The talks are now on hold as the leaders of the main nationalist and Unionist parties in Northern Ireland flew off to America last Friday to receive various awards. They are en route to Oslo to receive their Nobel Peace Prize. David Trimble and SDLP leader John Hume were nominated for the award for their part in brokering the Northern Ireland Agreement.
Two issues have lead to the current crisis in negotiations. According to the Financial Times, 'The real crunch was over the SDLP's insistence on including a body for foreign investment promotion, after the UUP had expressly opposed the idea during the multi-party talks.... Trimble argued it would imply a single exchequer, a single fiscal system and one granting body, 'It's a matter of amazement that nationalists want all the economic functions to be extracted from the assembly before it's even started,' he said.'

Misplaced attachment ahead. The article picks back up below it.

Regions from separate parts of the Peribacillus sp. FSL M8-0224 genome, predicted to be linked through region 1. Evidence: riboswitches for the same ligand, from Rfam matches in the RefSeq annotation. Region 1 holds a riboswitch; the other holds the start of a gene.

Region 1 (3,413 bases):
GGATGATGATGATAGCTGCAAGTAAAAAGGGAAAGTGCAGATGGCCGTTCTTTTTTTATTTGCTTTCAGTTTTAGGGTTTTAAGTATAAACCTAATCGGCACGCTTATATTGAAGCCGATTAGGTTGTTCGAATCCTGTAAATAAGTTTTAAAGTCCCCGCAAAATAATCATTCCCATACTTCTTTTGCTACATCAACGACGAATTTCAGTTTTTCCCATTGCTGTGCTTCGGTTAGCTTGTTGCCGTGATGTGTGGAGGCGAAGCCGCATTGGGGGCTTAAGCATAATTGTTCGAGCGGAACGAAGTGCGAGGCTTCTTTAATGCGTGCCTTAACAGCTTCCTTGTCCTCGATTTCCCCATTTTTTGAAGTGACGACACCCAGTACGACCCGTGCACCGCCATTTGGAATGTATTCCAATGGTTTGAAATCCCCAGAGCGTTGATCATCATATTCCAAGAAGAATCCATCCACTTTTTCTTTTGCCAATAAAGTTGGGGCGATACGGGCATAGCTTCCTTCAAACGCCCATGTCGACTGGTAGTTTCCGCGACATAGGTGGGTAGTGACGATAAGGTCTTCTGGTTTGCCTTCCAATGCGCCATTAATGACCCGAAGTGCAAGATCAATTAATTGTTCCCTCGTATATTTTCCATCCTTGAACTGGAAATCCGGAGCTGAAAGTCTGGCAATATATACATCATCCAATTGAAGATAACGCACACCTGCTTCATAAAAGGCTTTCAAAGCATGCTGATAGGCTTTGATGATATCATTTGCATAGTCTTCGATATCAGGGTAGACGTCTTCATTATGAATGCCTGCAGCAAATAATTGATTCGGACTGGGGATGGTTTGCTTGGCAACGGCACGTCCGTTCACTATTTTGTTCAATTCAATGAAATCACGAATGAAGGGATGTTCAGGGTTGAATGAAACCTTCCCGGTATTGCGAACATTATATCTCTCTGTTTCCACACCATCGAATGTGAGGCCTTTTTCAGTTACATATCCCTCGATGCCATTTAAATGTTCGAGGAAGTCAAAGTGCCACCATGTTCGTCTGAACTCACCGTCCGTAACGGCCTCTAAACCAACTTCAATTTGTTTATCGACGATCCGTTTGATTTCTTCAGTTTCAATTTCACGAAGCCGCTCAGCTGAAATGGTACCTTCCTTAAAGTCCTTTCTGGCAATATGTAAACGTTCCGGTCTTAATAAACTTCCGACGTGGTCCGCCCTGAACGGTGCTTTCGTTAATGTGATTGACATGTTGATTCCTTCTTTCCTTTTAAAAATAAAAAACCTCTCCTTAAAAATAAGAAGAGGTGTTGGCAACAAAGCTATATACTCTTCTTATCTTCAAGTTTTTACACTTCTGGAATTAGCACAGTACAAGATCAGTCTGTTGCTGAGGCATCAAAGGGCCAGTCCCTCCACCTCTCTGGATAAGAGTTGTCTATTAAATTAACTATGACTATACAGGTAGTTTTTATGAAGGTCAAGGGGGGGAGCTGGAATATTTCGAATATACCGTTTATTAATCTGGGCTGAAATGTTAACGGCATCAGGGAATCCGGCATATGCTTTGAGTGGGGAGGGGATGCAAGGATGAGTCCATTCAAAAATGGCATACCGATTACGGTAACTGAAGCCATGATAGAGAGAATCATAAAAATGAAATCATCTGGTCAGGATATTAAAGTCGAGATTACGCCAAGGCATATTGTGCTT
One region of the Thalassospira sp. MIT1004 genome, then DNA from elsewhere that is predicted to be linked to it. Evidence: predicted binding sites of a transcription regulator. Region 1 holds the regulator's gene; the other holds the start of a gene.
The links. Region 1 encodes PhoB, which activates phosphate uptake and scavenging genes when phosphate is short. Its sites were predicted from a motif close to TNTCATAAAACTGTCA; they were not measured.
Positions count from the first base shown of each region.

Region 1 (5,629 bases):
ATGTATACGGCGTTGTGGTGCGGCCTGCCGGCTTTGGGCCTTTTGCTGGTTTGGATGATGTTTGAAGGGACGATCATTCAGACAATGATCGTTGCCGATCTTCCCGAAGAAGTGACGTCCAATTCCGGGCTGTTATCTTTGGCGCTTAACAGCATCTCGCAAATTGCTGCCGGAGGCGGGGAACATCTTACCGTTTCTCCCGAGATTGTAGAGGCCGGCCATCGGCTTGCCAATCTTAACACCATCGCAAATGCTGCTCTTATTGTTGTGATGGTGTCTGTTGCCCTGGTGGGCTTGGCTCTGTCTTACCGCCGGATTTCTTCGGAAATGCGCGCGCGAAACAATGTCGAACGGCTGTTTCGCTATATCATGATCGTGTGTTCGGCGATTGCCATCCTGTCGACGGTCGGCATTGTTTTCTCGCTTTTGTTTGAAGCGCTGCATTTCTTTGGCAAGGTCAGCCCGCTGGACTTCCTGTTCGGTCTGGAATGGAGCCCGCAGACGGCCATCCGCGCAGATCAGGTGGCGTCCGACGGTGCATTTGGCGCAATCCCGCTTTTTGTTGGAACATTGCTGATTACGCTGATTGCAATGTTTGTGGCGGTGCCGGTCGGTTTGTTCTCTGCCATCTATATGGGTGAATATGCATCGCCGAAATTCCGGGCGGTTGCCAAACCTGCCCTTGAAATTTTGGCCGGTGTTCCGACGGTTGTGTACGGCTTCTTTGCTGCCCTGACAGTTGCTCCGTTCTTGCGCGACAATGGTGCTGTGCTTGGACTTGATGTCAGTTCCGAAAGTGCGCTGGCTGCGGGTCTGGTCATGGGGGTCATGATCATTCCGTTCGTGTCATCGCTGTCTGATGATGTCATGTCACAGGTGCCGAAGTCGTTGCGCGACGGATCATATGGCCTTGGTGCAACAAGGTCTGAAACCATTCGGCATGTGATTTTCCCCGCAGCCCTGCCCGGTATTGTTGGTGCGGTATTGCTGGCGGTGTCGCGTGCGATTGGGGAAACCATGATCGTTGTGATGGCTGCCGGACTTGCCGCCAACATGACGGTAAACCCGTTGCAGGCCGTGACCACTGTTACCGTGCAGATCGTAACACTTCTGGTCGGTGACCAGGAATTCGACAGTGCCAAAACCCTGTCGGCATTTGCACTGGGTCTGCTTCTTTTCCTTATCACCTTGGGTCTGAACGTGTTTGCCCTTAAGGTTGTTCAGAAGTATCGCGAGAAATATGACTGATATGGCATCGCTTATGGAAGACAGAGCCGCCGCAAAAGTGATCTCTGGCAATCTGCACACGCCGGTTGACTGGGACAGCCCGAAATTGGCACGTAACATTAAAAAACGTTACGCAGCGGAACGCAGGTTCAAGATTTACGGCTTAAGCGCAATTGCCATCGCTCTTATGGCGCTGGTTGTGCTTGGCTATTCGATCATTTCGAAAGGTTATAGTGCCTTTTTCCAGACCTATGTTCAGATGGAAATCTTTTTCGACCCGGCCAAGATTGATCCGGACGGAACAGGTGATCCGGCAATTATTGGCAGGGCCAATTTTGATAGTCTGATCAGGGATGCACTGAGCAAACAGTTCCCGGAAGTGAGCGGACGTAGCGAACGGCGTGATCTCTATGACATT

The Sunday Observer claimed that a meeting of the Ulster Unionist Assembly members 'went almost ballistic' following Trimble's report back from the talks with Blair. 'The main sticking point was the SDLP wish for a body to govern inward investment into the whole of Ireland, treating the island as an economic unit.'
The paper wrote, 'Trimble will be ousted by his backbenchers in the Northern Ireland Assembly unless he can scrap plans for a cross-border body on trade. The hard-liners were poised to bring down the Assembly if Sinn Fein is admitted to the executive without the IRA decommissioning weapons.'
This is the second issue. Unionists insist that there can be no place for Sinn Fein on the executive before the IRA begins to hand over its weapons. Pauline Armitage, a UUP Assembly member for East Londonderry, told the press, 'I want decommissioning and I want a resolution to the Drumcree problem.... I would prefer to see the whole package together, and I would prefer not to have any bodies set up because the pressure should remain on decommissioning.'